For the past month my poor sewing machine has been just sitting on the ground in my office. I’ve set it up at the dining room table twice in this time to make a few fabric napkins and hem some of my curtains. Although this worked fine, I really wanted to make a more permanent home for my little sewing machine. I’m not someone who sews ALL the time, but I have been getting into it more and more this past year, and one of my goals for 2016 is to sew a quilt—something I’ve never done before.
-two 36×20 inch boards (1 inch thick)
-three 3×20 inch boards (1 inch thick)*
–four hair pin legs (28 inches tall)
-electric drill + wood screws
-paint + paint brush
*As you can see, my larger boards that make up the top and bottom of the desk were already cut to the size I wanted. The three 3×20 inch boards were one long piece that I cut into my desired lengths myself, but you could also have them cut for you at the hardware store if you don’t own a power saw of any kind.
(Please ignore my messy garage. I’m gonna get around to organizing that eventually, I swear!)
Step Two: Clean and paint your legs. The hairpin legs I used were from my old wood pallet dining room table. When we retired that table, I removed the legs so I could use them on something else later. I didn’t really have anything in mind at the time, but hairpin legs aren’t cheap. So I knew I didn’t want to toss them. Honestly I prefer three prong hairpin legs to these two prong versions. But since I already had them, I figured I’d put them to good use anyway.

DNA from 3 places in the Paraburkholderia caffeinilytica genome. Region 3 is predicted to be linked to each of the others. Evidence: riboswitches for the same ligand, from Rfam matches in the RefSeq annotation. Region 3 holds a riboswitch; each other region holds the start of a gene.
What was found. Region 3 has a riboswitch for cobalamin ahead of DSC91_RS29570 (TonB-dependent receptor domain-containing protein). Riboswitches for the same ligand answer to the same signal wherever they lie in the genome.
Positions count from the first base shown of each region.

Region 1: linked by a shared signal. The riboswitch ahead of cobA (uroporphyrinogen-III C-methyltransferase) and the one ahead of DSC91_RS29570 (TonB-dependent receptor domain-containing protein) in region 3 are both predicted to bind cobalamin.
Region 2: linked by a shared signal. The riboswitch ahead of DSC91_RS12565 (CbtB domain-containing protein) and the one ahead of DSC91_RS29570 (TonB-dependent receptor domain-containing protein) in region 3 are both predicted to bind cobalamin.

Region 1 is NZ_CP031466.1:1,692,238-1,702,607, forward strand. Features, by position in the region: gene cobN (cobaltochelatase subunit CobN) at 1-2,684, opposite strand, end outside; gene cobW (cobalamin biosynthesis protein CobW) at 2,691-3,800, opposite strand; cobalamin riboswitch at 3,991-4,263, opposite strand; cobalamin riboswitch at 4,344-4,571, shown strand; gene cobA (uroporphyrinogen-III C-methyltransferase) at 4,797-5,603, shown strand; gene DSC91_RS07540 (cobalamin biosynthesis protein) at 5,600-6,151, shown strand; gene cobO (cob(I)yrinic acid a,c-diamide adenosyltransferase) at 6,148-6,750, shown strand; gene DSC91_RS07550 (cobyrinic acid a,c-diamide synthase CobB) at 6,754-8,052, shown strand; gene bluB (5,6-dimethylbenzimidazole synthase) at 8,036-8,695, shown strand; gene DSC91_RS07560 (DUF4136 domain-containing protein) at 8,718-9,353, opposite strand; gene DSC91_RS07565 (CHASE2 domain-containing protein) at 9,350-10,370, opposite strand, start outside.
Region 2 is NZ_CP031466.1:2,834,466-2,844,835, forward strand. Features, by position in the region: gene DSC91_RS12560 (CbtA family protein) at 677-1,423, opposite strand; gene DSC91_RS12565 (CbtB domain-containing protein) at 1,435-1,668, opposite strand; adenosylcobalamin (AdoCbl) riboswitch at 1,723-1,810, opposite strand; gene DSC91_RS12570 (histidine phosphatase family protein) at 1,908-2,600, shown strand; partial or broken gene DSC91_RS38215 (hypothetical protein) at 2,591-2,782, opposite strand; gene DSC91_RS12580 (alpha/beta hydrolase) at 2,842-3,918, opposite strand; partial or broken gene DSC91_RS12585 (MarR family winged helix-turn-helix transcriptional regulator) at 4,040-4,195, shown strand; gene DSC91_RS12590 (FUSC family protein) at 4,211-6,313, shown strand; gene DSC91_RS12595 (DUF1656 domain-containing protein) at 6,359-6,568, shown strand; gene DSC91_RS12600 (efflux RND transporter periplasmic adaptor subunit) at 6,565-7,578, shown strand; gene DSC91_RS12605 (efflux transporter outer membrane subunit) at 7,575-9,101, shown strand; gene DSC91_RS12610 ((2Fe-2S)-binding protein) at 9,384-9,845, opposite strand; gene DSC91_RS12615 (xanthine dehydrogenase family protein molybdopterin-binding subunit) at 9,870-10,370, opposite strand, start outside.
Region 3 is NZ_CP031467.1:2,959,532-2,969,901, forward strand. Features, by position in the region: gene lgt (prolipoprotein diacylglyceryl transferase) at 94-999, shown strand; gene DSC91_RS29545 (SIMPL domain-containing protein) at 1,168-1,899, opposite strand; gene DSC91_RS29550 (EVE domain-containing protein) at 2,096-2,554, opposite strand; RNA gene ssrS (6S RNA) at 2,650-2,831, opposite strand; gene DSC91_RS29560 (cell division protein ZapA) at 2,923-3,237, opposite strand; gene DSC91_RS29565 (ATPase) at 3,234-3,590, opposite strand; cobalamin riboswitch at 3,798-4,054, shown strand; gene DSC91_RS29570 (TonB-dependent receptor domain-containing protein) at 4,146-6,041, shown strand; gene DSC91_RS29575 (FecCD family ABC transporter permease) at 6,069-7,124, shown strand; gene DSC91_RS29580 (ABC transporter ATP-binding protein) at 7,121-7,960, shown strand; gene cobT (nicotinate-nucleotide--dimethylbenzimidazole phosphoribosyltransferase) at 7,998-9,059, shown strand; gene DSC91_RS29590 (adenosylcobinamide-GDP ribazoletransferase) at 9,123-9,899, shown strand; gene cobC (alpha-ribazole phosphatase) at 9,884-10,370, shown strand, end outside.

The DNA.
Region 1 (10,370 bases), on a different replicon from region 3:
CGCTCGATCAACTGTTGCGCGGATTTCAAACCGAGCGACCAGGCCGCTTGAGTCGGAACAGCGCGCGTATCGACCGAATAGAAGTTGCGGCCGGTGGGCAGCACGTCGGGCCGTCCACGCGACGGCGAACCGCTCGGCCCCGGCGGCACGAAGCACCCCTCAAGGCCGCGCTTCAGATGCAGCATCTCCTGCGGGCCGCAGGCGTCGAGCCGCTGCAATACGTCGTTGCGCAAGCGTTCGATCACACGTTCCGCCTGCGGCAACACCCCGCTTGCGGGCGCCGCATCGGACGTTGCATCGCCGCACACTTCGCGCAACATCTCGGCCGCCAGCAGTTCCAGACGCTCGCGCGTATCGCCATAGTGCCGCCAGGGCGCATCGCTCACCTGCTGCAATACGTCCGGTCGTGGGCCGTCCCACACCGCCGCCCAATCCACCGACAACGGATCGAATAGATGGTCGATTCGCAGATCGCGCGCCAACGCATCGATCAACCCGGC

After being stored in our garage for well over a year, they had some pretty large rust spots in a few places. So I scrubbed them with a paste made from baking soda and water before I spray painted them gold for this project. If you buy your legs new, you likely won’t have to clean or paint them, but mine were getting reused. So I did.
Step Three: Attach the legs to the table top. Here’s where you will need to use a drill and wood screws. Make sure to use screws that are long enough to hold your legs securely in place, but not so long that they will stick out of your desk top.
I added a 12×12 inch white lucite tray to one side of my desk for some easy, pull out storage. I already had this tray at my house, but originally it’s from West Elm (in case you’re curious).
This desk was seriously SO easy to make. It basically took me a few hours, including dry time for the wood glue and the paint. Very simple and I’m so happy with the results! Plus, since I already had the legs and the tray, the entire project only cost me about $34. Score! Thanks for letting me share. xo. Emma
Credits // Author: Emma Chapman, Photography: Janae Hardy and Emma Chapman.